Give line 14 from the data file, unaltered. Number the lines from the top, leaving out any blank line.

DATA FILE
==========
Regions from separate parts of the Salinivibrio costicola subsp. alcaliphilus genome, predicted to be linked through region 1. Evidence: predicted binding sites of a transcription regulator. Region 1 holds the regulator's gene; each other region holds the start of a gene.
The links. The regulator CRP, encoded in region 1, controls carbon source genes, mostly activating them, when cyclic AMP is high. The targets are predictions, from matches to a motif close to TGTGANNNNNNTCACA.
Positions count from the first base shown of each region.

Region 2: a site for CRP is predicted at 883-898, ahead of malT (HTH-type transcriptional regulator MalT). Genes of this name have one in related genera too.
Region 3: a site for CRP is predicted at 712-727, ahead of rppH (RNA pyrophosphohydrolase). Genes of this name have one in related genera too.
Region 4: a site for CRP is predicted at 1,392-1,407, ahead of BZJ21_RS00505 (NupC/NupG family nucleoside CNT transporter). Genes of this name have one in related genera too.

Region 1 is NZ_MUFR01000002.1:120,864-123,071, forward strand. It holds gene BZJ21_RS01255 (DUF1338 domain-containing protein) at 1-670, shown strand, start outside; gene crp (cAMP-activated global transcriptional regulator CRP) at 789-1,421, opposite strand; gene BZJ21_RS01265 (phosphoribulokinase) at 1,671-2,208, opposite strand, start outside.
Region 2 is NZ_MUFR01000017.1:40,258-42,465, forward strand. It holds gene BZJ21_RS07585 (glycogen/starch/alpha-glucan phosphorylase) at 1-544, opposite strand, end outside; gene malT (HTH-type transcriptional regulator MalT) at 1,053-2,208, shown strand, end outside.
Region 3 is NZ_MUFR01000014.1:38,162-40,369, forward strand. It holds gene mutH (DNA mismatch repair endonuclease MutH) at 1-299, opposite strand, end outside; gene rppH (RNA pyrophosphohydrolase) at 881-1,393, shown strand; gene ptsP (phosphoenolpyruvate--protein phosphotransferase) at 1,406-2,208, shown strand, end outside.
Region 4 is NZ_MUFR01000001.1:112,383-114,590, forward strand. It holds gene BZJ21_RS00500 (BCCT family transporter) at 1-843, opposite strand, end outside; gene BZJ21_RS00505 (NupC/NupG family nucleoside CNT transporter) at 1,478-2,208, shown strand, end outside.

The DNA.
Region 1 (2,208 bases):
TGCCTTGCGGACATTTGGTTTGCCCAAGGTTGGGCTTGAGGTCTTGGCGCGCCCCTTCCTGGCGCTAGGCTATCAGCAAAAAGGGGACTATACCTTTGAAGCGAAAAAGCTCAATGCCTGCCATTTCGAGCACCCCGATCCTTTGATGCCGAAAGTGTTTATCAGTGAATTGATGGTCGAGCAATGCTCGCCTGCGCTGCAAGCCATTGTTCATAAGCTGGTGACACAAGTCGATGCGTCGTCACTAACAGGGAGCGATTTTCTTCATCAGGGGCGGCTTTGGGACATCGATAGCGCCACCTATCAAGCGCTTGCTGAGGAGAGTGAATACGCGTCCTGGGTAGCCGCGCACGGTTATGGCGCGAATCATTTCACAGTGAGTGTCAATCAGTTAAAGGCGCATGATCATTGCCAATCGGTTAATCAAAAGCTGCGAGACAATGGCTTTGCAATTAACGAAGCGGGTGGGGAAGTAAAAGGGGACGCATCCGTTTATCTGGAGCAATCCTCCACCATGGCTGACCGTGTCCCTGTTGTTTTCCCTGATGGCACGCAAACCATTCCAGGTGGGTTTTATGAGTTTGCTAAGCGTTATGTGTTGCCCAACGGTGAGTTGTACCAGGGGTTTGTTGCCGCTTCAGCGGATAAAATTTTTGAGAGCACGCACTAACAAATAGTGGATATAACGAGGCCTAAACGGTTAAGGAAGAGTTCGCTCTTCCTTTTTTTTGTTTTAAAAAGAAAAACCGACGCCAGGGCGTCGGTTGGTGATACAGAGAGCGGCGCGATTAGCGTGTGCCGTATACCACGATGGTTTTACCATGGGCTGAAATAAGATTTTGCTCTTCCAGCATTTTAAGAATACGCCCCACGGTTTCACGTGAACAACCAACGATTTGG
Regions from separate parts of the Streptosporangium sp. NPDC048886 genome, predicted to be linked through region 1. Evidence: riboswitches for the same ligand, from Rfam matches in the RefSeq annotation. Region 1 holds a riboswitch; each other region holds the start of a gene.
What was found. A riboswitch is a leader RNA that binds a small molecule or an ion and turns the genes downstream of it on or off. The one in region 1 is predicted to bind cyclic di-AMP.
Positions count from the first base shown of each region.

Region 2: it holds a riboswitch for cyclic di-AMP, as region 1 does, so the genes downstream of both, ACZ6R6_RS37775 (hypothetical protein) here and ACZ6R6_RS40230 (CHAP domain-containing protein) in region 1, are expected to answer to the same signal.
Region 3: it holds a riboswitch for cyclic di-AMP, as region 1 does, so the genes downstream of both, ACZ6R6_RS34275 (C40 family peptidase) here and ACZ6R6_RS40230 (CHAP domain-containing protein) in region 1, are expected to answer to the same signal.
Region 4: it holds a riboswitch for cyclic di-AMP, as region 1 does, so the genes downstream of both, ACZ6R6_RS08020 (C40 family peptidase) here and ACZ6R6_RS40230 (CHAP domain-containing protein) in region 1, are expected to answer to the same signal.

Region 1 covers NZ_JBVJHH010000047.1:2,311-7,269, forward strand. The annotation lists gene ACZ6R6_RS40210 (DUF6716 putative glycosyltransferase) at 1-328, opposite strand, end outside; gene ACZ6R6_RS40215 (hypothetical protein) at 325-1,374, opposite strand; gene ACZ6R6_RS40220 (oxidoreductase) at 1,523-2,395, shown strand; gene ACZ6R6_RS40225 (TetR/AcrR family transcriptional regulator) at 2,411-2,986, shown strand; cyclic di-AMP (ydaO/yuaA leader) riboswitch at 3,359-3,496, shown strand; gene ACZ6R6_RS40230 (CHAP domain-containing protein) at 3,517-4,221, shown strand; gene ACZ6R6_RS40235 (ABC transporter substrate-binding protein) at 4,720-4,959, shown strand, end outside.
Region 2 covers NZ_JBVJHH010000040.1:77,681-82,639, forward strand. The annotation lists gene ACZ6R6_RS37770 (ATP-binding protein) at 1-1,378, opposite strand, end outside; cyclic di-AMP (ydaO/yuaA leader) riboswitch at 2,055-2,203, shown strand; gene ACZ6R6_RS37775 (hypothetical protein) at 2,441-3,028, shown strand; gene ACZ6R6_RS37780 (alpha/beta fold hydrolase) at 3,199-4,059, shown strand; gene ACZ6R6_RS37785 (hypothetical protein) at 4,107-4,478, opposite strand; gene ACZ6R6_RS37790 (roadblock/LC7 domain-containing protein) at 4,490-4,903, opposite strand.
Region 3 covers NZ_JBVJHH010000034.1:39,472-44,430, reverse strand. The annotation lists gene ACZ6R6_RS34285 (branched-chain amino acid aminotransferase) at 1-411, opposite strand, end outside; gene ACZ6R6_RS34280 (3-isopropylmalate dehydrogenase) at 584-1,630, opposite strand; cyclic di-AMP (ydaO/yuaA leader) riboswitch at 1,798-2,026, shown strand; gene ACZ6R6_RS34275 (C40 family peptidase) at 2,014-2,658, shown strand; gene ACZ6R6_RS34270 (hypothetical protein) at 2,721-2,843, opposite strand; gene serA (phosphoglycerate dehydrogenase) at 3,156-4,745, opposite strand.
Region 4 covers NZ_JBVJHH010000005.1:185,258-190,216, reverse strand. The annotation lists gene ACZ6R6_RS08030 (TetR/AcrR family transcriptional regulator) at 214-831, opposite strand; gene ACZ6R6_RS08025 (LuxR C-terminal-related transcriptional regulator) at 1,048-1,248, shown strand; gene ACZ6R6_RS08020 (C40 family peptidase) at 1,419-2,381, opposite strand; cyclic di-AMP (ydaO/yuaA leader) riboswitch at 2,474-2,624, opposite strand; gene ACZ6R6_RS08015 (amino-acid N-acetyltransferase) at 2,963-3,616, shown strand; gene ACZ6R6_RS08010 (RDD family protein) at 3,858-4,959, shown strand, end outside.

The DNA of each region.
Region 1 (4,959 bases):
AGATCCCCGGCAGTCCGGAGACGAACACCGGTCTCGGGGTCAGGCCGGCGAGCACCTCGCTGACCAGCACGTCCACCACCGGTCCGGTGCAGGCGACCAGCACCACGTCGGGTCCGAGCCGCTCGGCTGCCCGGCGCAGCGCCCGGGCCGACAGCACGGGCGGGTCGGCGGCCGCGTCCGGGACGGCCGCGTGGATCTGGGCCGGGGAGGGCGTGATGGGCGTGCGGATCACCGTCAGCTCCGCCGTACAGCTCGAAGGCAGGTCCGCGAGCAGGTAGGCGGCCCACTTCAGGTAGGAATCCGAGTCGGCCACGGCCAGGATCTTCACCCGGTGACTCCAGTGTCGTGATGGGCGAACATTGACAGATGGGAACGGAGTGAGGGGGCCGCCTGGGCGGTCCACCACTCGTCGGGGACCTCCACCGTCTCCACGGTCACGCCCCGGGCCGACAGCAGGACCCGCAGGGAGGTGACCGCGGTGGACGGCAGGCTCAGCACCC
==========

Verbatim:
Regions from separate parts of the Streptosporangium sp. NPDC048886 genome, predicted to be linked through region 1. Evidence: riboswitches for the same ligand, from Rfam matches in the RefSeq annotation. Region 1 holds a riboswitch; each other region holds the start of a gene.